FOR IMMEDIATE RELEASE                                                                 Date:  September 25, 2000

                                                                                                            Contact:  Cheryl D. Peck

Pearson gift will fund scholarships for Capital Scholars

            SPRINGFIELD - The University of Illinois at Springfield has announced a gift in excess of one-half million dollars from Raymond and Ann Pearson, retired Springfield physicians, to fund scholarships for the Capital Scholars program, UIS' new four-year baccalaureate program.

"We are deeply grateful to the Pearsons for helping to assure an auspicious beginning for the Capital Scholars program. Their gift will be instrumental in attracting academically gifted students to the program and will provide an opportunity for future generations of scholars at UIS," said UIS Chancellor Naomi B. Lynn.

The Capital Scholars program is the centerpiece of UIS' continuing development as a younger, more residential campus.  Beginning in fall 2001, the program will admit between 100 and 150 first-year students from throughout the state with strong high school records. It is expected to grow to about 350 students in four years.    

The Pearsons are longtime residents of Springfield, where they started their medical practices in the 1950s, Raymond in internal medicine and Ann in pediatrics.  Their commitment of time, talent, and resources to UIS has included Raymond's service on the Sangamon State University Board and Foundation, as well as financial support of both the UIS Annual Development Fund and UIS Chancellor's Fund for Excellence. Ann is also a major donor to the University of Illinois.  Over the years, the couple has generously supported an array of activities on both the Springfield and Urbana-Champaign campuses.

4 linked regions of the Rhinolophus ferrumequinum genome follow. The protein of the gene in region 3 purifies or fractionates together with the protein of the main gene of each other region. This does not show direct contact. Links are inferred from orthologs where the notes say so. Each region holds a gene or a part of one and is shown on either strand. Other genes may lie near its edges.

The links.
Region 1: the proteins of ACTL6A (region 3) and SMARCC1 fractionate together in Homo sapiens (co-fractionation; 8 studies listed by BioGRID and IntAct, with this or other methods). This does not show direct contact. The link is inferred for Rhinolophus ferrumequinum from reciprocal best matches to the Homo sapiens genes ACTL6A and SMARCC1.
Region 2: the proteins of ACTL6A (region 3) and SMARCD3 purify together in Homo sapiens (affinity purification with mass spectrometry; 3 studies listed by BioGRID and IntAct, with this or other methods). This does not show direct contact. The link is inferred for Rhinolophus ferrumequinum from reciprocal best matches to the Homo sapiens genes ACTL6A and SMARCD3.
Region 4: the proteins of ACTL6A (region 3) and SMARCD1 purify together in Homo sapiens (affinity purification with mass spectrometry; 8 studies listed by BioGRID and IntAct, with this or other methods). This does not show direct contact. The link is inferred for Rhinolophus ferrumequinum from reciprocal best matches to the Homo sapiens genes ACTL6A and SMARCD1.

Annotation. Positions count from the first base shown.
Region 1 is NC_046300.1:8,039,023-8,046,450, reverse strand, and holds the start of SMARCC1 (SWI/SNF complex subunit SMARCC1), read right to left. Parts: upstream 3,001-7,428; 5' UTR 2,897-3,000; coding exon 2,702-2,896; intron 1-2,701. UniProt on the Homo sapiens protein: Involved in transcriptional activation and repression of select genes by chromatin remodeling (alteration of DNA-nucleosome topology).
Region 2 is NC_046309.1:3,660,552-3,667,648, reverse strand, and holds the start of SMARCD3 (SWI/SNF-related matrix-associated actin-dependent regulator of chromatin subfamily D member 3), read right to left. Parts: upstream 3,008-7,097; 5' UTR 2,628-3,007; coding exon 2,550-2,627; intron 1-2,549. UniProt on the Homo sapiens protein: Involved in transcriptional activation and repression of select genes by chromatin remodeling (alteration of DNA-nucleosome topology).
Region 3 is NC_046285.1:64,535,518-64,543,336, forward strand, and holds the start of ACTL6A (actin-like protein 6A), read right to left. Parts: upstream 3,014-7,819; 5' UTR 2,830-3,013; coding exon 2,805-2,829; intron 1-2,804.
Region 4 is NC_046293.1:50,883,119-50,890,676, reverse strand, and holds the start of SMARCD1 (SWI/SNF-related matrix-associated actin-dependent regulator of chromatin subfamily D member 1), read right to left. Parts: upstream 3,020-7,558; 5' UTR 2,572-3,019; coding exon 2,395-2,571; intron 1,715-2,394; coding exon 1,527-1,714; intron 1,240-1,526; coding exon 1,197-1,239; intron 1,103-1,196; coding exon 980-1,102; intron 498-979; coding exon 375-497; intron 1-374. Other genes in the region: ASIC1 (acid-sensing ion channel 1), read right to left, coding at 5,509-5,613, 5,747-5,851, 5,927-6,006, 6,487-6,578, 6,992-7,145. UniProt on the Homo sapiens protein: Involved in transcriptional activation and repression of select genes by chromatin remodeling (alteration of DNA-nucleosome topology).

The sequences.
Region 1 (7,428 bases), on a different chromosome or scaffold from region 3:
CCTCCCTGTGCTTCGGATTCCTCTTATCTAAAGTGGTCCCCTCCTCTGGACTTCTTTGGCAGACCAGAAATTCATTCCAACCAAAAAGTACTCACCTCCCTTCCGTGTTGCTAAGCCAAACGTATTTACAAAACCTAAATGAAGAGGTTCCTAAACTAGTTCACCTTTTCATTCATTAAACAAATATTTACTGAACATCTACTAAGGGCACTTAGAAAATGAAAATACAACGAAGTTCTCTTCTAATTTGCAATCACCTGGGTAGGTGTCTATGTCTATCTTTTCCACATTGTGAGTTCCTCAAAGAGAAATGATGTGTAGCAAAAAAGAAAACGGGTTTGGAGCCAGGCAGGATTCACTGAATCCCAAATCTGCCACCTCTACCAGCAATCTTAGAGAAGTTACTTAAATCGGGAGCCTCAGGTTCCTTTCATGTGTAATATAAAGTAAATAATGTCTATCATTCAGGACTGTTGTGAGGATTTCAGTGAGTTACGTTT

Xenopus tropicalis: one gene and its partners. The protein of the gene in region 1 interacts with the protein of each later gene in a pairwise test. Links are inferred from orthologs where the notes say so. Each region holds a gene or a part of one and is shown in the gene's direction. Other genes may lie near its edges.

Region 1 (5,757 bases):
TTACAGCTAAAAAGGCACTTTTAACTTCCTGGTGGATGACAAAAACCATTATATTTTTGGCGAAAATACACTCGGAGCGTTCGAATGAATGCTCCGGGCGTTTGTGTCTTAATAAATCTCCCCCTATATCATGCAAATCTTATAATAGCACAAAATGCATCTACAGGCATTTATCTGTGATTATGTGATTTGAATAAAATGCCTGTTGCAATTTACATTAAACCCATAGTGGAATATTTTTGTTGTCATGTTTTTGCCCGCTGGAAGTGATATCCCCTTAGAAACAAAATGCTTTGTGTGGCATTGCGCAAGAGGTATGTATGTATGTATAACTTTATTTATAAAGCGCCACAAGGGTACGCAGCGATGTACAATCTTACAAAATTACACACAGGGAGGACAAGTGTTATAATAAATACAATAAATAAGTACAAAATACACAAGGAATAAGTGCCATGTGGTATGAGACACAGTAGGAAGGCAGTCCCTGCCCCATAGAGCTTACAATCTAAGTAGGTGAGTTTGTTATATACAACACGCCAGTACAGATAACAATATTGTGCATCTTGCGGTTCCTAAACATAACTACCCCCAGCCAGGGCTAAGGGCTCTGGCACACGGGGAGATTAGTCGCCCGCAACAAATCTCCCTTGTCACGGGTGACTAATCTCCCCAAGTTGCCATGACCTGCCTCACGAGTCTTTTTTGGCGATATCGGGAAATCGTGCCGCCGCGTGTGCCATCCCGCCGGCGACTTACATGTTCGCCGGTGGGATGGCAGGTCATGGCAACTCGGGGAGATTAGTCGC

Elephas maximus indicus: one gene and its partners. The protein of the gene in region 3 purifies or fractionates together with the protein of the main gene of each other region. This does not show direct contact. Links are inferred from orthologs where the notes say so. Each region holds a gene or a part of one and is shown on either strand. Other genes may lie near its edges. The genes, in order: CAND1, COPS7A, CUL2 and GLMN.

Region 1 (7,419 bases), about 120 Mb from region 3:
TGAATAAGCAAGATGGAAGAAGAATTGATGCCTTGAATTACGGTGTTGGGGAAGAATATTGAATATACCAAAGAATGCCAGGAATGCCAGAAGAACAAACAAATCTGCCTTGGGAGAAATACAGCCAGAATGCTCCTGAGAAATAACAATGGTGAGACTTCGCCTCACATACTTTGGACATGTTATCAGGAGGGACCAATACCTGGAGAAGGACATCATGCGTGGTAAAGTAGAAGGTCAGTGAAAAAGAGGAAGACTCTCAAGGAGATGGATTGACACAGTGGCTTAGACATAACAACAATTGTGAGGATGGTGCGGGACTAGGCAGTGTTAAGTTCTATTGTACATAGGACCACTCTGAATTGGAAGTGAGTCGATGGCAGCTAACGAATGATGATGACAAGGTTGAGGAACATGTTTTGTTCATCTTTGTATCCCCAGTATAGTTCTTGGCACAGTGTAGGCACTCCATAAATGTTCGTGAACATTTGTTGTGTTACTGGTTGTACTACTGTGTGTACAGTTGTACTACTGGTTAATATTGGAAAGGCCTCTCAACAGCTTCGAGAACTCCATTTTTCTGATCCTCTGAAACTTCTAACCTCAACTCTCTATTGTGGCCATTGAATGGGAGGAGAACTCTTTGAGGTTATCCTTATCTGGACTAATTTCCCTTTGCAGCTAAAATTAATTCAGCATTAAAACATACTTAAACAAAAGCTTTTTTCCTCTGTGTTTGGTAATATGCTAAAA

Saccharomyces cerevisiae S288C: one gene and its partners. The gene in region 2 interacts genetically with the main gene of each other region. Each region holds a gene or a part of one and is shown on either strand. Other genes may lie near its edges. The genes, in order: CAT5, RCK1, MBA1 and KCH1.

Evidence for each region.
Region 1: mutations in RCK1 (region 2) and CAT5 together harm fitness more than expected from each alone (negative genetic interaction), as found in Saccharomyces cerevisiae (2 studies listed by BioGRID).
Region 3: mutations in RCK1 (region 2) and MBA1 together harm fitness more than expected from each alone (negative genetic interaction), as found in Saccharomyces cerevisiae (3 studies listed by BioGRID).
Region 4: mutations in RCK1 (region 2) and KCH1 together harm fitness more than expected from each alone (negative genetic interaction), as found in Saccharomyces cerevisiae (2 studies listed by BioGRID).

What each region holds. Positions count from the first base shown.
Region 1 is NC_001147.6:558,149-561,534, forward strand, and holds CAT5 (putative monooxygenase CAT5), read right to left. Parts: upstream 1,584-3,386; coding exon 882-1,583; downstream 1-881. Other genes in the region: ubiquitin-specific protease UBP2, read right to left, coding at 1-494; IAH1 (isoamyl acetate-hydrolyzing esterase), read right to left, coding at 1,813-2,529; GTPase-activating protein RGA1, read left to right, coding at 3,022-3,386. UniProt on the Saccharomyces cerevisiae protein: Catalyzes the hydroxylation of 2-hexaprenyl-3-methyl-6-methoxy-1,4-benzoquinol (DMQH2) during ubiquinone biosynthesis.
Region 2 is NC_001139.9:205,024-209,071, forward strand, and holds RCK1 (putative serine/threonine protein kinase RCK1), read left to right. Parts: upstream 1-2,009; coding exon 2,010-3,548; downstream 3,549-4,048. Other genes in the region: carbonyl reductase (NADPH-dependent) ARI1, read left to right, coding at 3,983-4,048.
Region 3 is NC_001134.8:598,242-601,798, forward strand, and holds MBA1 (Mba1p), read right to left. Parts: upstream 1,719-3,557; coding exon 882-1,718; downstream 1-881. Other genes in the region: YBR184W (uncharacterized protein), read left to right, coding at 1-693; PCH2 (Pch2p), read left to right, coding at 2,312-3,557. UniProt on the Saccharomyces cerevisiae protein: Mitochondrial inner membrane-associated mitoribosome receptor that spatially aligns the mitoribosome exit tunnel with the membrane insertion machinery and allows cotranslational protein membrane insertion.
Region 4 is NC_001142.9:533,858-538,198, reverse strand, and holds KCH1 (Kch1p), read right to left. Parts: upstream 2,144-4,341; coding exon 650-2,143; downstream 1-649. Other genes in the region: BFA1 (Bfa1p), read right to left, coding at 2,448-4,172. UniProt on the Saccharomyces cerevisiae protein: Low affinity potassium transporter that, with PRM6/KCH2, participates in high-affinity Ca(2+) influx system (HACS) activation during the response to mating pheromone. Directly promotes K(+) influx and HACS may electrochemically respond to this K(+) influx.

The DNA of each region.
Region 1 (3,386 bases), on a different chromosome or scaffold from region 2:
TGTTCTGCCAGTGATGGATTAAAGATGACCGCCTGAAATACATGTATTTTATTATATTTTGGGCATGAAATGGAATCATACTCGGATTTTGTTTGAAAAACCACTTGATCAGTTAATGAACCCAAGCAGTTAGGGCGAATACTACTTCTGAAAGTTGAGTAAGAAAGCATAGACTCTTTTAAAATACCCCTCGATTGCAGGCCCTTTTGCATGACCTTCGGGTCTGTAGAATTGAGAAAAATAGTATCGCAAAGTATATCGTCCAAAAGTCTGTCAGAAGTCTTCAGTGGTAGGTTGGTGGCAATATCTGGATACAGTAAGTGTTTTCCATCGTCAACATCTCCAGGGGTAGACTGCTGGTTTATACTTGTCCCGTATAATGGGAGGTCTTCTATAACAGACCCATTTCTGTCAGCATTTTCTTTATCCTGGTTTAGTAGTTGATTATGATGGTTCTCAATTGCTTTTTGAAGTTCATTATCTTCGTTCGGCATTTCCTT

In 1995, Ann was chosen by The State Journal-Register as the recipient of the Copley First


Citizens Award for Greater Springfield.  She has served as a member of the YWCA Health Education Board and as a Girl Scouts troop leader.     

Designed to encourage responsible citizenship and prepare future leaders for careers in the public, private, and non-profit sectors, the Capital Scholars program will employ team teaching and collaborative learning.  Classes will be small and there will be an emphasis on interaction between students and faculty. Students may select from UIS' 20 bachelor's degree programs, ranging from the liberal arts and sciences to business and public affairs.  The program will be directed by Professor James Stuart and will be housed in the College of Liberal Arts and Sciences.  About 30 faculty members, some new to UIS, will teach in the program.

"Capital Scholars is expected to benefit the institution's entire educational enterprise. The presence of lower division full-time students will energize the campus and help strengthen our intellectual, cultural, and social life," said UIS Provost Wayne Penn.